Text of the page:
Ben Soriano
 
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SheikhDjibouti
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Re: How big was Aeroflot in the 80's?

Tue May 07, 2019 4:30 pm

American 767 wrote:
This bring me a question: When SU was flying through SNN for refueling between JFK and SVO, did any passenger embark or disembark in SNN? So in other words was one allowed by buy a ticket on SU just to fly, for example, JFK-SNN and back to JFK? I don't think so because I don't think that during communism SU had traffic rights between Western world countries, but still...just asking. I think that on the other hand SU would sell you, back then, a roundtrip ticket SVO-SNN-SVO, if you wanted to do that.

With all due respect to Shannon (& Gander), these are not destinations of choice.
Pretty much the only reason you would want to get off the plane there is to defect. :duck:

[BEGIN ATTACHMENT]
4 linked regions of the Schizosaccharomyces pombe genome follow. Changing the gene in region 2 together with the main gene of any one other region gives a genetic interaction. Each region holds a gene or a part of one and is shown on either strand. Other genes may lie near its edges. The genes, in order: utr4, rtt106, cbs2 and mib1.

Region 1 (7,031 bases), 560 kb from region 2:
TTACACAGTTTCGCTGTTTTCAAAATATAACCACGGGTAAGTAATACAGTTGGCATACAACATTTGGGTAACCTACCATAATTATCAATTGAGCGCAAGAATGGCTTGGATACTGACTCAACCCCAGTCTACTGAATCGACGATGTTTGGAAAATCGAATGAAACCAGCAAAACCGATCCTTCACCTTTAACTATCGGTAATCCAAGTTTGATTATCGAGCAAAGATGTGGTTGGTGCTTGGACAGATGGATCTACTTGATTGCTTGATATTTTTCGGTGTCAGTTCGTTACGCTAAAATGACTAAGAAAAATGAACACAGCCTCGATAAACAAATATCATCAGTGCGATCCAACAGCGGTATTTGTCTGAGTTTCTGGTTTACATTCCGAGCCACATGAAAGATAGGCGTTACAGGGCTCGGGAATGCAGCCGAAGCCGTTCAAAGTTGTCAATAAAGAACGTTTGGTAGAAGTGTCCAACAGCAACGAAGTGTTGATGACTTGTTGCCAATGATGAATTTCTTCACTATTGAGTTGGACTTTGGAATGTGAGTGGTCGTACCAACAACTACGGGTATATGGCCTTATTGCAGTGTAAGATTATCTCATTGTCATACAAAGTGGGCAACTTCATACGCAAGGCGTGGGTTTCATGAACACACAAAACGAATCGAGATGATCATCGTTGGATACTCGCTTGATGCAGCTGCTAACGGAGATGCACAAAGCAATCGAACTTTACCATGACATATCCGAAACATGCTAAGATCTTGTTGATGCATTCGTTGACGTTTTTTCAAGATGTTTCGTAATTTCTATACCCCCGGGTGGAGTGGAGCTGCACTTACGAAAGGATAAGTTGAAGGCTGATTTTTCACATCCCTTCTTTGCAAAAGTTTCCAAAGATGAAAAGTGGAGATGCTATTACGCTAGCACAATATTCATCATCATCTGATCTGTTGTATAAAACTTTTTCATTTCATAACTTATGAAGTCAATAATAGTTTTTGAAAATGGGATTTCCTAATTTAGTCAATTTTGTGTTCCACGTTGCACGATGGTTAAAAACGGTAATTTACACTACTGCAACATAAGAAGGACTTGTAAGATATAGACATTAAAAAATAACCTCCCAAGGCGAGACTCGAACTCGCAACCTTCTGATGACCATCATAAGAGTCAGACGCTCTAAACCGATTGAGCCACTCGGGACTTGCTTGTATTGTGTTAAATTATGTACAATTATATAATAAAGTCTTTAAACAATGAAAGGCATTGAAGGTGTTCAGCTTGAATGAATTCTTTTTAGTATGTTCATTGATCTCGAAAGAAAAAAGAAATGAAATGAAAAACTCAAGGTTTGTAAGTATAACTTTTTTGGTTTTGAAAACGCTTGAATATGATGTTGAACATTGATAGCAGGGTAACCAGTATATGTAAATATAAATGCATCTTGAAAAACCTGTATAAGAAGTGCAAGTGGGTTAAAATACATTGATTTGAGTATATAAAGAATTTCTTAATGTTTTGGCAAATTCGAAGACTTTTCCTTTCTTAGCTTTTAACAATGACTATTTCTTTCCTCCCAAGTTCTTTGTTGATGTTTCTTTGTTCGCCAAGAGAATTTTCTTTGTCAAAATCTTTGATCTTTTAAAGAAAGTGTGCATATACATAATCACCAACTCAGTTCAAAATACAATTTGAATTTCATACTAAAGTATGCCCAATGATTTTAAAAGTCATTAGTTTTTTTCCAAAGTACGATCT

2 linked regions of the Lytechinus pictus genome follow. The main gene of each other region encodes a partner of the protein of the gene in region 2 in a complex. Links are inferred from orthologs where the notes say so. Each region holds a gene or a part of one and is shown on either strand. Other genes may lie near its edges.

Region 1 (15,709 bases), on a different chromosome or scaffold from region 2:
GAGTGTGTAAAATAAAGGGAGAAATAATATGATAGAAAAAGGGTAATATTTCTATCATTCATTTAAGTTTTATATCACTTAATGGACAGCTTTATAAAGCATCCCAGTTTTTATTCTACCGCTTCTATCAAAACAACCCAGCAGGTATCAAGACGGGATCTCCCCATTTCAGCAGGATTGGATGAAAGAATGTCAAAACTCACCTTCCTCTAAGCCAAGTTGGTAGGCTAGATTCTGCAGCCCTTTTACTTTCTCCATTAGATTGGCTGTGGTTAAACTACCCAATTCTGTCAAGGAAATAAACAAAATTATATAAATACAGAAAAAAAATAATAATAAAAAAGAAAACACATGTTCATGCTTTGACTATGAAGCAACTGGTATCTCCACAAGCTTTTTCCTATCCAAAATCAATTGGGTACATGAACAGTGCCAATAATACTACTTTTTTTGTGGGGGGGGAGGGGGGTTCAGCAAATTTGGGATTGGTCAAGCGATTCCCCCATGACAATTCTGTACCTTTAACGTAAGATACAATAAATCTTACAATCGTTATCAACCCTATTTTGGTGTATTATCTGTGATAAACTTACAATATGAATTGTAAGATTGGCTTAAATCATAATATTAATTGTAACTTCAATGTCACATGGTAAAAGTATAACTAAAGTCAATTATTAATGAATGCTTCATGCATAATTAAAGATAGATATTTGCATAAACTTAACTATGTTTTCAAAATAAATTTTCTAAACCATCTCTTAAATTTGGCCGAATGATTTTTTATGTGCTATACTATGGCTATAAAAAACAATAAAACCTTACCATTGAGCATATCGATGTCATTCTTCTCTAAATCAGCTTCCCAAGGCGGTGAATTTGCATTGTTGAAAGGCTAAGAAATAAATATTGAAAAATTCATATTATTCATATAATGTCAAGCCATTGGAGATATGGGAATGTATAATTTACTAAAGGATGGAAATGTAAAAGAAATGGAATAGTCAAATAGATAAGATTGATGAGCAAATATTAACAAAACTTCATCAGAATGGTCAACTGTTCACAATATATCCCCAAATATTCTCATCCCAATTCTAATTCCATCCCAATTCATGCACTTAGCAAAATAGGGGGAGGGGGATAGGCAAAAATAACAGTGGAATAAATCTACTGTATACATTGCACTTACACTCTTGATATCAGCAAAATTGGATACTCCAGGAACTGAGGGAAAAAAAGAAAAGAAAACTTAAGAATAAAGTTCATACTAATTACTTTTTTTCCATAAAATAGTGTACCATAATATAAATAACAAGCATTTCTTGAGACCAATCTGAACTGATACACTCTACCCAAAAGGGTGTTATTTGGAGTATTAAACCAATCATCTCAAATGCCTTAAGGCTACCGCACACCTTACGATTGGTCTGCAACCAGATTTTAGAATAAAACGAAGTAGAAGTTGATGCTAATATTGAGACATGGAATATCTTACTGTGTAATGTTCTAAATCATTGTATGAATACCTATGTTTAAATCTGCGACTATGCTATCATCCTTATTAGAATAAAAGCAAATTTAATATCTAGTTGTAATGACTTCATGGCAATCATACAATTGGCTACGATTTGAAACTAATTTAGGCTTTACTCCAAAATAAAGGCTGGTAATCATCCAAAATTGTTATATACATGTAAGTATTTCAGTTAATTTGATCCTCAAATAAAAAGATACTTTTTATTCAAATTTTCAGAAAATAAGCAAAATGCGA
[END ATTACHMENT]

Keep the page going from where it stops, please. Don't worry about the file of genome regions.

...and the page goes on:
I suspect if you can access historic data, you will find that as soon as airlines got hold of modern equipment that had the range to reach the U.S. without stopping for fuel, movements at Shannon plummeted.

Wikipedia wrote:
The first Air Services Agreement with the United States in 1945 only permitted flights to Shannon and only permitted Irish airlines to serve Boston, Chicago and New York. In 1971, the US Civil Aeronautics Board announced that unless US planes were allowed to operate into Dublin Airport they proposed to ban Aer Lingus from landing in New York. Eventually an agreement was reached which allowed one US carrier, TWA, to service Dublin Airport through Shannon.
In 1990, the U.S.-Irish bilateral agreement was changed to allow Irish airlines to serve Los Angeles and additional U.S. airlines to serve Dublin via Shannon. An amendment in 1993 allowed airlines to provide direct transatlantic services to Dublin, but 50% of transatlantic flights had to either originate or stop over in Shannon.

https://en.wikipedia.org/wiki/Shannon_Airport
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NearMiss